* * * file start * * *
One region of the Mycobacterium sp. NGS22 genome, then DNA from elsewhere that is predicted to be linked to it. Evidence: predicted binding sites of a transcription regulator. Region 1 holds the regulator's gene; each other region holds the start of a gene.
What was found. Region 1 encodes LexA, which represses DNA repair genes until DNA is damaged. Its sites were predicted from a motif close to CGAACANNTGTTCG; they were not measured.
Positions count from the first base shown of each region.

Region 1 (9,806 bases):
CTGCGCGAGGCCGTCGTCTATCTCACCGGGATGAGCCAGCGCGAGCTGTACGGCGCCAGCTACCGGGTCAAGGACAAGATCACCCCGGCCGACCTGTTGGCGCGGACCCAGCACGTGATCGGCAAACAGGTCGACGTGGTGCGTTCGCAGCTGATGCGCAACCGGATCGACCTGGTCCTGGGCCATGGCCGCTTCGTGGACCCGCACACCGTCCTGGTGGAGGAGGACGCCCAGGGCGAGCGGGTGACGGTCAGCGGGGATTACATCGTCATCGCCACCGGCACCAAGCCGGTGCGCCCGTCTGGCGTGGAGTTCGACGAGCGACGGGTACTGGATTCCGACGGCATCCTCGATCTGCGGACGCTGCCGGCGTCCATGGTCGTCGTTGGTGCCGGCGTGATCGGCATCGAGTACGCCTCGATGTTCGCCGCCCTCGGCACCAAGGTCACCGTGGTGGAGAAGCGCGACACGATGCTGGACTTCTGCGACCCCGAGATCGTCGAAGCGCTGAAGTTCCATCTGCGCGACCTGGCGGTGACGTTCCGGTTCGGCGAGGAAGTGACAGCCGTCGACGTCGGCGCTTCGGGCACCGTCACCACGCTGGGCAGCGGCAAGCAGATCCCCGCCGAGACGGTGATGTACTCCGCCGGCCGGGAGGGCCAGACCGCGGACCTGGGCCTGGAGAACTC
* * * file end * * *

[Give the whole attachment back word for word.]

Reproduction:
One region of the Mycobacterium sp. NGS22 genome, then DNA from elsewhere that is predicted to be linked to it. Evidence: predicted binding sites of a transcription regulator. Region 1 holds the regulator's gene; each other region holds the start of a gene.
What was found. Region 1 encodes LexA, which represses DNA repair genes until DNA is damaged. Its sites were predicted from a motif close to CGAACANNTGTTCG; they were not measured.
Positions count from the first base shown of each region.

Region 1 (9,806 bases):
CTGCGCGAGGCCGTCGTCTATCTCACCGGGATGAGCCAGCGCGAGCTGTACGGCGCCAGCTACCGGGTCAAGGACAAGATCACCCCGGCCGACCTGTTGGCGCGGACCCAGCACGTGATCGGCAAACAGGTCGACGTGGTGCGTTCGCAGCTGATGCGCAACCGGATCGACCTGGTCCTGGGCCATGGCCGCTTCGTGGACCCGCACACCGTCCTGGTGGAGGAGGACGCCCAGGGCGAGCGGGTGACGGTCAGCGGGGATTACATCGTCATCGCCACCGGCACCAAGCCGGTGCGCCCGTCTGGCGTGGAGTTCGACGAGCGACGGGTACTGGATTCCGACGGCATCCTCGATCTGCGGACGCTGCCGGCGTCCATGGTCGTCGTTGGTGCCGGCGTGATCGGCATCGAGTACGCCTCGATGTTCGCCGCCCTCGGCACCAAGGTCACCGTGGTGGAGAAGCGCGACACGATGCTGGACTTCTGCGACCCCGAGATCGTCGAAGCGCTGAAGTTCCATCTGCGCGACCTGGCGGTGACGTTCCGGTTCGGCGAGGAAGTGACAGCCGTCGACGTCGGCGCTTCGGGCACCGTCACCACGCTGGGCAGCGGCAAGCAGATCCCCGCCGAGACGGTGATGTACTCCGCCGGCCGGGAGGGCCAGACCGCGGACCTGGGCCTGGAGAACTC